Posted in Heard on the Hill on December 07, 2010 by Administrator
• Children’s Act of 2010 (S. 3968) – Status: Introduced. Sponsor(s): Sen. Christopher Dodd (D-CT). Establishes a National Council on Children, with the purpose of improving preventive services and enhancing the well-being of young people. Reducing infant mortality and the number of babies born at a low birth weight as an objective.
Sens. Alexander, Dodd Mark National Prematurity Awareness Day
• On November 17, National Prematurity Awareness Day, Sens. Lamar Alexander (R-TN) and Christopher Dodd (D-CT) spoke on the Senate floor to mark the occasion. Sen. Dodd also urged colleagues to cosponsor the “Prematurity Research ...
As 2010 wraps up, many people will decide how they will make a final contribution to their favorite nonprofit organizations before the calendar year ends. Giving can provide hope and bring peace during an often otherwise hectic season. There are a number of ways to give – and not all of them financial. The gift of your time is valuable and appreciated.
You can take the time to give to the Preeclampsia Foundation the gift of a review. GreatNonprofits has partnered with GuideStar, the leading source of nonprofit information, to launch the “Donate A Review Campaign.” Guidestar serves a wide audience including grantmakers, government officials, academic researchers, and the media.
Whether you're a volunteer, donor, Board member, survivor or family member you can share how your life has been impacted by the Foundation. By taking a few minutes to tell your story, you can help raise awareness and reach new donors and supporters. A review does not need to be ...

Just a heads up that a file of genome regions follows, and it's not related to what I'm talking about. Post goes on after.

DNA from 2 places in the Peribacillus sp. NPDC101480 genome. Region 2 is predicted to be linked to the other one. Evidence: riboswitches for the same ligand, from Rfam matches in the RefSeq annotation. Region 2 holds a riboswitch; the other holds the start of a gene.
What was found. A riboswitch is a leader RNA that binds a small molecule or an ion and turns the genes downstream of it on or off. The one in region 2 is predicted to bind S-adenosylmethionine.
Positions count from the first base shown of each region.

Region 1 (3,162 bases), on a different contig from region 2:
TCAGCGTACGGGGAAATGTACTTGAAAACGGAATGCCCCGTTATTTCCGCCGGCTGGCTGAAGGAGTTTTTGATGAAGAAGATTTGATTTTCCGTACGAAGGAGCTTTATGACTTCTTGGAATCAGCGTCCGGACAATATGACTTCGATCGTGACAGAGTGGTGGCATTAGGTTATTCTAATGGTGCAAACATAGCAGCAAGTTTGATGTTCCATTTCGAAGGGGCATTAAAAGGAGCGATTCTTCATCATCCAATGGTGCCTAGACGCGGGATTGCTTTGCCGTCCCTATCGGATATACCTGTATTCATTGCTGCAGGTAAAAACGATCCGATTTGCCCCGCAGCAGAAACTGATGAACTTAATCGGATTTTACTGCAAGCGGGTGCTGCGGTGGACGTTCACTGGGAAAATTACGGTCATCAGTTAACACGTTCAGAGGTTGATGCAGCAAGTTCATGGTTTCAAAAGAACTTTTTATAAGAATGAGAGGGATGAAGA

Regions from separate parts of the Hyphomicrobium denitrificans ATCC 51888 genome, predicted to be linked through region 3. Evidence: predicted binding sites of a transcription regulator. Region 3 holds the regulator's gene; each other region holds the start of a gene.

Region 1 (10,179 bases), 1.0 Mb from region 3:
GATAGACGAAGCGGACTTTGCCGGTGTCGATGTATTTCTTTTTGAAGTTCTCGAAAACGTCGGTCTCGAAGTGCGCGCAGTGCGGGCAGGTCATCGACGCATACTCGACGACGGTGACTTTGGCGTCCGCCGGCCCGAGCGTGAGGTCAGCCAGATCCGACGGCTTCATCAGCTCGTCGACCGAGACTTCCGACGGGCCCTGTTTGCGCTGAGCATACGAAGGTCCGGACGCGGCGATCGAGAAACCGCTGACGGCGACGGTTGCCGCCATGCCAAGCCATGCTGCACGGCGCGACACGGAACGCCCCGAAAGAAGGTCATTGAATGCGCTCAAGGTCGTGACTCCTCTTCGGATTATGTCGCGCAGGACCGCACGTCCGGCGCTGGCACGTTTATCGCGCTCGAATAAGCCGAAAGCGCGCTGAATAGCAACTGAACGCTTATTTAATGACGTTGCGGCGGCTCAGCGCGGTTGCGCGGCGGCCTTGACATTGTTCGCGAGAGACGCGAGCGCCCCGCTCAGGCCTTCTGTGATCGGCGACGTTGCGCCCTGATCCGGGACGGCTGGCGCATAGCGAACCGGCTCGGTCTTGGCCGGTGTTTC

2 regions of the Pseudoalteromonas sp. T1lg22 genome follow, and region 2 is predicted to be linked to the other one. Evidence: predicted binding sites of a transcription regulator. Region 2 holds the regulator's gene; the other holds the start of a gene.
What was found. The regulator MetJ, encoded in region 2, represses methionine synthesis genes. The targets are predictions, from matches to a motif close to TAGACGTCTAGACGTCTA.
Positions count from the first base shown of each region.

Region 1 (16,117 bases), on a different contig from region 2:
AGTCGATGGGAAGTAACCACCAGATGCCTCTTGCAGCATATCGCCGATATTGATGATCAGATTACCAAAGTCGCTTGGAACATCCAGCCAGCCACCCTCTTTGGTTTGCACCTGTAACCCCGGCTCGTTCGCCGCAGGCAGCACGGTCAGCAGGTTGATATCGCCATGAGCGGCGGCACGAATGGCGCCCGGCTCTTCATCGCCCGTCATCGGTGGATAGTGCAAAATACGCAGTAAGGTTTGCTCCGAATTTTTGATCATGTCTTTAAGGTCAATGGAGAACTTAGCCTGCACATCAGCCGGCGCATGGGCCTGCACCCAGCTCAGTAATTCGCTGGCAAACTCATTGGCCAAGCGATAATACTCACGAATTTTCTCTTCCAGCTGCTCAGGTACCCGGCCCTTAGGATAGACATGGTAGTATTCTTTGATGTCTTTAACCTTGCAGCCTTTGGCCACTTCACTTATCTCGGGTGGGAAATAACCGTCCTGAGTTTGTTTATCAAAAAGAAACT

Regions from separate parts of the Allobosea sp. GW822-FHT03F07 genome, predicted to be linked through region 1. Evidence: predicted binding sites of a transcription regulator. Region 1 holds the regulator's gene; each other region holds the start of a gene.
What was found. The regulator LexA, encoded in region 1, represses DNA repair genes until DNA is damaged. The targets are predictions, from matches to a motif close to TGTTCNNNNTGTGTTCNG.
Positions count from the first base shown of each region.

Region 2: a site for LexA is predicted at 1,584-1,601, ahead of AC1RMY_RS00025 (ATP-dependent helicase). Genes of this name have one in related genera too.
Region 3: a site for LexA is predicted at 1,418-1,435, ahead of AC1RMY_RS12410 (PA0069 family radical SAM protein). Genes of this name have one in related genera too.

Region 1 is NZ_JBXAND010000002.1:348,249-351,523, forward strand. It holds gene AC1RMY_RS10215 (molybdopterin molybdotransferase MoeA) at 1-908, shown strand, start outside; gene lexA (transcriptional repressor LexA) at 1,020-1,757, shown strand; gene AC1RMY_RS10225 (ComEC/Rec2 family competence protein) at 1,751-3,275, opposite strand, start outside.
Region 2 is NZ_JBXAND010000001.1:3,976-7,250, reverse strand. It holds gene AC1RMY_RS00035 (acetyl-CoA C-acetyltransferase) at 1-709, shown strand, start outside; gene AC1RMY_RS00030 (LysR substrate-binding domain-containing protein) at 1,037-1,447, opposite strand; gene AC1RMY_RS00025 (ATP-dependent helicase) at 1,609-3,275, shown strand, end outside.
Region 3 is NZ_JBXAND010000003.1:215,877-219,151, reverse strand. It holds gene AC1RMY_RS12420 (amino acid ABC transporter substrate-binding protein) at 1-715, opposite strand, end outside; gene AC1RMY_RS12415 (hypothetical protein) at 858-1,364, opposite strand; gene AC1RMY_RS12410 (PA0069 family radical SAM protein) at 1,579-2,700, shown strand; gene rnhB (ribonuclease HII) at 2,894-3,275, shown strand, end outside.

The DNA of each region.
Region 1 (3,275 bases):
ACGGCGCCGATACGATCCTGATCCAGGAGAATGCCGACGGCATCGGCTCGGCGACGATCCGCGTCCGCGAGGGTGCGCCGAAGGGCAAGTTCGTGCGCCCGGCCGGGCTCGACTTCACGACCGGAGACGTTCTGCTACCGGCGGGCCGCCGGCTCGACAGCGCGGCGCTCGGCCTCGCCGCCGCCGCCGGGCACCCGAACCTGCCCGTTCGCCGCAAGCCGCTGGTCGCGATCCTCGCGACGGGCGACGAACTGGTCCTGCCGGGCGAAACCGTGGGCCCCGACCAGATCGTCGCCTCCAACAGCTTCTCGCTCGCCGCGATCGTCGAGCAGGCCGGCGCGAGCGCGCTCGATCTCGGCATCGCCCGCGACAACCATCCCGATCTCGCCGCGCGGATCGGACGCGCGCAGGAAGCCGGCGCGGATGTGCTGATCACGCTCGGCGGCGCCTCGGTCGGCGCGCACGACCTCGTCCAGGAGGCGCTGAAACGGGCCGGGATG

Posted in Heard on the Hill on November 09, 2010 by Administrator
Members of Congress will return the third week of November for an abbreviated lame duck session - a post-election legislative session during which members convene to wrap up unfinished business before the end of the calendar year. The agenda will be focused on items necessary for consideration before Congress officially adjourns, including federal government spending allocations (federal appropriations) for all government agencies, departments and programs – including the National Institutes of Health and Centers for Disease Control and Prevention – two agencies of importance to preeclampsia research and prevention efforts. The start of the new Congressional session will also bring a number of changes that may potentially impact preeclampsia-related government policy:
Women in the 112th (2011-2012) Congress
There are 76 female legislators serving in the House of Representatives in the current Congress. ...
Posted in Heard on the Hill on October 27, 2010 by Administrator
111th Congress, Second Session
Congress has adjourned until after the November 2nd election. For the next few weeks, members of Congress will be focused, almost exclusively, on campaigning for re-election. Congress is expected to return in the third week of November for a “lame duck” session - a post-election legislative session during which members convene to wrap up unfinished business before the end of the calendar year. Because these sessions include those members who failed to win reelection and some who are retiring, lame duck sessions are not usually very productive and can be very volatile and difficult to predict.
While the exact agenda for the upcoming lame duck session is still unclear, measures that will likely be taken up include a food safety bill and certain tax provisions. In addition, Congress must address how to fund the federal government for the next fiscal year as they have yet to finalize all of the various bills that fund current ...